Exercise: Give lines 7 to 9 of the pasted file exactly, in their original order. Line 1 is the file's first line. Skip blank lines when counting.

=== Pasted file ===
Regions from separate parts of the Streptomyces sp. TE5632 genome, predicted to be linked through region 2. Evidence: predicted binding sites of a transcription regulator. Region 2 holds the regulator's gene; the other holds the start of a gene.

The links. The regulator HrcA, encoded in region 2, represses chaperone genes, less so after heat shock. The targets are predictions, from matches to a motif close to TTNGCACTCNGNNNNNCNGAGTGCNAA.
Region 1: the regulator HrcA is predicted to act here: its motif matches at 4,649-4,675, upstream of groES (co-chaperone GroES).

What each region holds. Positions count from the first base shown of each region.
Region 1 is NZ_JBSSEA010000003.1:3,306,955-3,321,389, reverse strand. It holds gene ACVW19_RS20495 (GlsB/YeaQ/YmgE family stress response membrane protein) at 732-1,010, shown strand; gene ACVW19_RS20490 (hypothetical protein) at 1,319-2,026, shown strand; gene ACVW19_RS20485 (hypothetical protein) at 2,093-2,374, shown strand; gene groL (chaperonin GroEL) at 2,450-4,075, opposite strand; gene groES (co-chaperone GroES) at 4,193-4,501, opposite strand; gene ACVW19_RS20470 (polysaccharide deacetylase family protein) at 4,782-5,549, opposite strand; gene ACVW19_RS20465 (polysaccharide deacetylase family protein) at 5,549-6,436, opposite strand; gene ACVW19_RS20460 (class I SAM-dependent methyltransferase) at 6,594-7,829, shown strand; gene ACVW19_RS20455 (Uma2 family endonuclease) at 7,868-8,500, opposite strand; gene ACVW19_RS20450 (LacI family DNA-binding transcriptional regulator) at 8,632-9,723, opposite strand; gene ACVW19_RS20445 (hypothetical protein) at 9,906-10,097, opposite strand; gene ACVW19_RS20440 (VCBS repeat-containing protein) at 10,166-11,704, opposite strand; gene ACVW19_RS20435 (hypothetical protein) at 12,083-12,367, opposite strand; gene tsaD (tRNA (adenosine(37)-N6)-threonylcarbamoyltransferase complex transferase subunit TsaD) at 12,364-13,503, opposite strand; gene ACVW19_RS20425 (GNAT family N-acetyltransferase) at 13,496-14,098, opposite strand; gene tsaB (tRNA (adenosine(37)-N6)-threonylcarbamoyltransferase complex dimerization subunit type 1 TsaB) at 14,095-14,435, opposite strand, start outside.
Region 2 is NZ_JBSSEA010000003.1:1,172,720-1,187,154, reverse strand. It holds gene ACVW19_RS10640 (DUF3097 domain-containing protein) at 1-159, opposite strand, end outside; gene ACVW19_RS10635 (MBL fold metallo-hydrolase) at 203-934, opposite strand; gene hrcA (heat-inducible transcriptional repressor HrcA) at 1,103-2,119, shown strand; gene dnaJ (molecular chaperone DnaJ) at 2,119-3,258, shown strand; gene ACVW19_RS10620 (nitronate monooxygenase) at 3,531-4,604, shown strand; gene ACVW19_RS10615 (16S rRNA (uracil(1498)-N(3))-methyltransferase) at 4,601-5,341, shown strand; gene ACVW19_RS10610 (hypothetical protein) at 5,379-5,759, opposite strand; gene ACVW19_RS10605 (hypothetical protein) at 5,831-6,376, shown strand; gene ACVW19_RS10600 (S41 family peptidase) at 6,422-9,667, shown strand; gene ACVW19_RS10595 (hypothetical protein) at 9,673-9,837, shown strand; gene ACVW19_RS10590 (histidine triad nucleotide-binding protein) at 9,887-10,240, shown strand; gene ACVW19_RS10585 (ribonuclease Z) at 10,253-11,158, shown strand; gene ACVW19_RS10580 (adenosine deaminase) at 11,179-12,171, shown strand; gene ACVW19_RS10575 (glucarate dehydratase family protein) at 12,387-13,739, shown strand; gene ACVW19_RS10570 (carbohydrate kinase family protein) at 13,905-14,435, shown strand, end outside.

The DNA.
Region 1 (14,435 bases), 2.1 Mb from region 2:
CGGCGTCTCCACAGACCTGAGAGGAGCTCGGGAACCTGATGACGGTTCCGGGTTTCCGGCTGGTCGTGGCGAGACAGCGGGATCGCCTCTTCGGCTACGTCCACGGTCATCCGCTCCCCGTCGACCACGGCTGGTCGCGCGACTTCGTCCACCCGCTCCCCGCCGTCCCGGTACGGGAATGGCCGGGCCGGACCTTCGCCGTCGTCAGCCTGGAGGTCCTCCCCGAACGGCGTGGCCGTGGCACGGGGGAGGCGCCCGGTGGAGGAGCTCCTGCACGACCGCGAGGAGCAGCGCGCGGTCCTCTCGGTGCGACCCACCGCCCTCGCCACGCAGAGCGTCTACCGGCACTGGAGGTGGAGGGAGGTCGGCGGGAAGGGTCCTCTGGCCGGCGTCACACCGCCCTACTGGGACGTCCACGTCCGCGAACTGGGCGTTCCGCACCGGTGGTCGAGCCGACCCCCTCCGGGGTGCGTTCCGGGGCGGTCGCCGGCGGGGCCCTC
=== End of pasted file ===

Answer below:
The DNA.
Region 1 (14,435 bases), 2.1 Mb from region 2:
CGGCGTCTCCACAGACCTGAGAGGAGCTCGGGAACCTGATGACGGTTCCGGGTTTCCGGCTGGTCGTGGCGAGACAGCGGGATCGCCTCTTCGGCTACGTCCACGGTCATCCGCTCCCCGTCGACCACGGCTGGTCGCGCGACTTCGTCCACCCGCTCCCCGCCGTCCCGGTACGGGAATGGCCGGGCCGGACCTTCGCCGTCGTCAGCCTGGAGGTCCTCCCCGAACGGCGTGGCCGTGGCACGGGGGAGGCGCCCGGTGGAGGAGCTCCTGCACGACCGCGAGGAGCAGCGCGCGGTCCTCTCGGTGCGACCCACCGCCCTCGCCACGCAGAGCGTCTACCGGCACTGGAGGTGGAGGGAGGTCGGCGGGAAGGGTCCTCTGGCCGGCGTCACACCGCCCTACTGGGACGTCCACGTCCGCGAACTGGGCGTTCCGCACCGGTGGTCGAGCCGACCCCCTCCGGGGTGCGTTCCGGGGCGGTCGCCGGCGGGGCCCTC